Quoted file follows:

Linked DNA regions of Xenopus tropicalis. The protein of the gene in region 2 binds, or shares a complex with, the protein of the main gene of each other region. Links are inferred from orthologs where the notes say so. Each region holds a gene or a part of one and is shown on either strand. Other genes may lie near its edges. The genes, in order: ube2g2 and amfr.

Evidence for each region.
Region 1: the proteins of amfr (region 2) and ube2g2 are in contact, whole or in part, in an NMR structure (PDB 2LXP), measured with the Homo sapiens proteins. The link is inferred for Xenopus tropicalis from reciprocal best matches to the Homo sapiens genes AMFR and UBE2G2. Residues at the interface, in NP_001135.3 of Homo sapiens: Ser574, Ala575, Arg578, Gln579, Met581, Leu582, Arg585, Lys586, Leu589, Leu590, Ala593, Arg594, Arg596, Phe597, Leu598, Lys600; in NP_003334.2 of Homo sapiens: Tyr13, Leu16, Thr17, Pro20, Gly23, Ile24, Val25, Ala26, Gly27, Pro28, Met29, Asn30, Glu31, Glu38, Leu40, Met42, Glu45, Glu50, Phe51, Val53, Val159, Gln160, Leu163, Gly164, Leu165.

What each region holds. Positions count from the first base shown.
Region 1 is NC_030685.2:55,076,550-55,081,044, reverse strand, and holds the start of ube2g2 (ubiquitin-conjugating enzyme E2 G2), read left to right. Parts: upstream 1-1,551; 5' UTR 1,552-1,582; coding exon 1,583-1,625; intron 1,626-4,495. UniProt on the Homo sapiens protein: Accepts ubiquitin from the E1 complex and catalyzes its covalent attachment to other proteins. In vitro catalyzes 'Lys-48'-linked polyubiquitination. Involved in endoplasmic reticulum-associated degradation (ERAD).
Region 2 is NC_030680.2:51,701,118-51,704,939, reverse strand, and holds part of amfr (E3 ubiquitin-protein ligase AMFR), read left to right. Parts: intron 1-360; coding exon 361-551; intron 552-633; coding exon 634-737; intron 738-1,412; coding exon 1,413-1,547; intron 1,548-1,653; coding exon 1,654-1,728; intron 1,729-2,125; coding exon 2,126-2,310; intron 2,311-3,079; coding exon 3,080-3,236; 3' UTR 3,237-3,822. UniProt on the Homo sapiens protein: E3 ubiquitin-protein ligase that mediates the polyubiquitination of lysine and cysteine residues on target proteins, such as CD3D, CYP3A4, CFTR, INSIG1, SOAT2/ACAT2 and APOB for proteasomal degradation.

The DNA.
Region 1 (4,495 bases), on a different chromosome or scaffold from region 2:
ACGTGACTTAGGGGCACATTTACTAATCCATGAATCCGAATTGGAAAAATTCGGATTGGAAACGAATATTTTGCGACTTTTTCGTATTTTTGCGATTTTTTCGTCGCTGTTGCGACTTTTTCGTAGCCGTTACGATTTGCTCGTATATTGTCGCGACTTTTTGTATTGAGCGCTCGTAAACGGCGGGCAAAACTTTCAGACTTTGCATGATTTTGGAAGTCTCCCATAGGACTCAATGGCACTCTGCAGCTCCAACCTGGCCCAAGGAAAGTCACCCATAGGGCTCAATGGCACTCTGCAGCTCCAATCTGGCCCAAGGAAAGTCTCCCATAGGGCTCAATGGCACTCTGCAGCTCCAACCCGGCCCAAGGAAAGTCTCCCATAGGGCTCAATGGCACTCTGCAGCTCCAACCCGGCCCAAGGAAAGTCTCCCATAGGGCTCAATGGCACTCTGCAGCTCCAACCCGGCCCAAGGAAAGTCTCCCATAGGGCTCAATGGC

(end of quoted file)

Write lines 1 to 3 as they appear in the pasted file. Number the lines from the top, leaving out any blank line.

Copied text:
Linked DNA regions of Xenopus tropicalis. The protein of the gene in region 2 binds, or shares a complex with, the protein of the main gene of each other region. Links are inferred from orthologs where the notes say so. Each region holds a gene or a part of one and is shown on either strand. Other genes may lie near its edges. The genes, in order: ube2g2 and amfr.

Evidence for each region.
Region 1: the proteins of amfr (region 2) and ube2g2 are in contact, whole or in part, in an NMR structure (PDB 2LXP), measured with the Homo sapiens proteins. The link is inferred for Xenopus tropicalis from reciprocal best matches to the Homo sapiens genes AMFR and UBE2G2. Residues at the interface, in NP_001135.3 of Homo sapiens: Ser574, Ala575, Arg578, Gln579, Met581, Leu582, Arg585, Lys586, Leu589, Leu590, Ala593, Arg594, Arg596, Phe597, Leu598, Lys600; in NP_003334.2 of Homo sapiens: Tyr13, Leu16, Thr17, Pro20, Gly23, Ile24, Val25, Ala26, Gly27, Pro28, Met29, Asn30, Glu31, Glu38, Leu40, Met42, Glu45, Glu50, Phe51, Val53, Val159, Gln160, Leu163, Gly164, Leu165.